A blind spot is an area of the road outside the driver's field of vision that cannot be seen in the rearview mirrors or through the windows. The taller and longer the vehicle, the bigger the blind spots.
A blind spot is an area of the road outside the driver's field of vision that cannot be seen in the rear-view mirrors or through the windows.
In general, the taller and longer the vehicle, the bigger the blind spots.
All types of vehicles feature pillars that create blind spots, not only SUVs or heavy vehicles. A smaller vehicle with narrower pillars, but with a shorter distance between the driver and the steering wheel, may also create blind spots that can hide other road users. For that reason, it is important to familiarize yourself with the blind spots created by the pillars of the vehicle you are driving, especially if it is a new vehicle.
Blind spots are all around vehicles, but their size and location vary according to the type of vehicle. The main blind spots are located in front, at the rear, on the sides and behind the windshield pillars of the vehicle.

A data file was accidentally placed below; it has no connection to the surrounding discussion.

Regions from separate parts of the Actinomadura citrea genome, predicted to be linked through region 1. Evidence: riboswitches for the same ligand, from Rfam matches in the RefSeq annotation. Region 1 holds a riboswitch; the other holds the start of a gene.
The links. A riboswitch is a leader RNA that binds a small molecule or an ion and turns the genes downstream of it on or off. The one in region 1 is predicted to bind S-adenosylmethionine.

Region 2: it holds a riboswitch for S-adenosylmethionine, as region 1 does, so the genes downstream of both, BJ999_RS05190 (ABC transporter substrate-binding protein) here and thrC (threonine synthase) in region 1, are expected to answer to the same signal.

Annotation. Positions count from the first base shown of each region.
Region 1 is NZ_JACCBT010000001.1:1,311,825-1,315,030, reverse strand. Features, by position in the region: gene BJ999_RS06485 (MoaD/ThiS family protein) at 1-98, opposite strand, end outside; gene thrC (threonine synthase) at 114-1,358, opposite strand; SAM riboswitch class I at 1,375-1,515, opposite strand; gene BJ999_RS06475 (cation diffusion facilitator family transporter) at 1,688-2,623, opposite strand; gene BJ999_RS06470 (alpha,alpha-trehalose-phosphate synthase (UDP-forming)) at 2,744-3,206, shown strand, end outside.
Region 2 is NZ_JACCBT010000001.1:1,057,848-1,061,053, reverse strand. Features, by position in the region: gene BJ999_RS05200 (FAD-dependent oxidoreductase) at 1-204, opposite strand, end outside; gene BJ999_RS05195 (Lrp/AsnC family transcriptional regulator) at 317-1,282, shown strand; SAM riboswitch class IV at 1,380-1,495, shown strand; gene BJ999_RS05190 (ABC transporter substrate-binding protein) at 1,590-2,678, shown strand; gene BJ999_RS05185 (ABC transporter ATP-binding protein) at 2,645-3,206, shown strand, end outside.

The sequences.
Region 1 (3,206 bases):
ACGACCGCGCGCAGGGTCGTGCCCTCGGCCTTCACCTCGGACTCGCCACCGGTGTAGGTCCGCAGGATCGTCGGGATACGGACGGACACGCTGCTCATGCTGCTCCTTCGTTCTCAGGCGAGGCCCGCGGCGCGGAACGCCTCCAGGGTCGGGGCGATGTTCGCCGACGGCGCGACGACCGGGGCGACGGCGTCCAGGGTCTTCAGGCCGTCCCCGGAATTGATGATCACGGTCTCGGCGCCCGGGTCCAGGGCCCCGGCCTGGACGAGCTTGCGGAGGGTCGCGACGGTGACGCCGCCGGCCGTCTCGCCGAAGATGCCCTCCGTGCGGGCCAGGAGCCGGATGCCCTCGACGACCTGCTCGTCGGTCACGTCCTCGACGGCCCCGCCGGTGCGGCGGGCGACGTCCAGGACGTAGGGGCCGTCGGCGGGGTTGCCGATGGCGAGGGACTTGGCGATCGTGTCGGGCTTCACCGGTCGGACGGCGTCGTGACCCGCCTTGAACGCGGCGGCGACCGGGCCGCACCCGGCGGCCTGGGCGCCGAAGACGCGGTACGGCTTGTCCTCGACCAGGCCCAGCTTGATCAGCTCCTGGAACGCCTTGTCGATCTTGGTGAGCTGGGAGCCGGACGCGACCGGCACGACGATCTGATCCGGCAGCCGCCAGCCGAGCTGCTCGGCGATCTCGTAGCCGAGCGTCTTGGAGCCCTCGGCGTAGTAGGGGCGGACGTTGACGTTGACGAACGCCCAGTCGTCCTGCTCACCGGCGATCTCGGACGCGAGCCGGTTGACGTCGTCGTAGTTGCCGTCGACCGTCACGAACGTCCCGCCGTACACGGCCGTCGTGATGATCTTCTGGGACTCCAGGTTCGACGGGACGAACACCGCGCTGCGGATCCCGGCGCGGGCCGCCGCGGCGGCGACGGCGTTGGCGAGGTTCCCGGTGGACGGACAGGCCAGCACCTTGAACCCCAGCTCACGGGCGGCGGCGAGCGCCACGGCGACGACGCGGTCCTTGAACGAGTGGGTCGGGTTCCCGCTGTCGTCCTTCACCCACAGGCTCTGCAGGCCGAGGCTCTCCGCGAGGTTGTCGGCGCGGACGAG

The pillars on either side of the windshield hold the windshield to the vehicle.
The shape and the width of the pillars, as well as the distance between the driver and the steering wheel, have a significant impact on the size and position of the blind spots that are created.
The pillars can create blind spots for both left and right turns, and vulnerable road users (pedestrians, cyclists, moped or scooter drivers, motorcyclists) may be invisible during much of the turn.
There are also other blind spots, such as those caused by rearview mirrors and pillars on either side of the windshield.
Some types of vehicles, such as tool vehicles and vehicles fitted with auxiliary equipment (e.g. snowblowers, snowplows, etc.) can have additional blind spots. When you are near one of these vehicles, be careful!
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Last update: March 2, 2018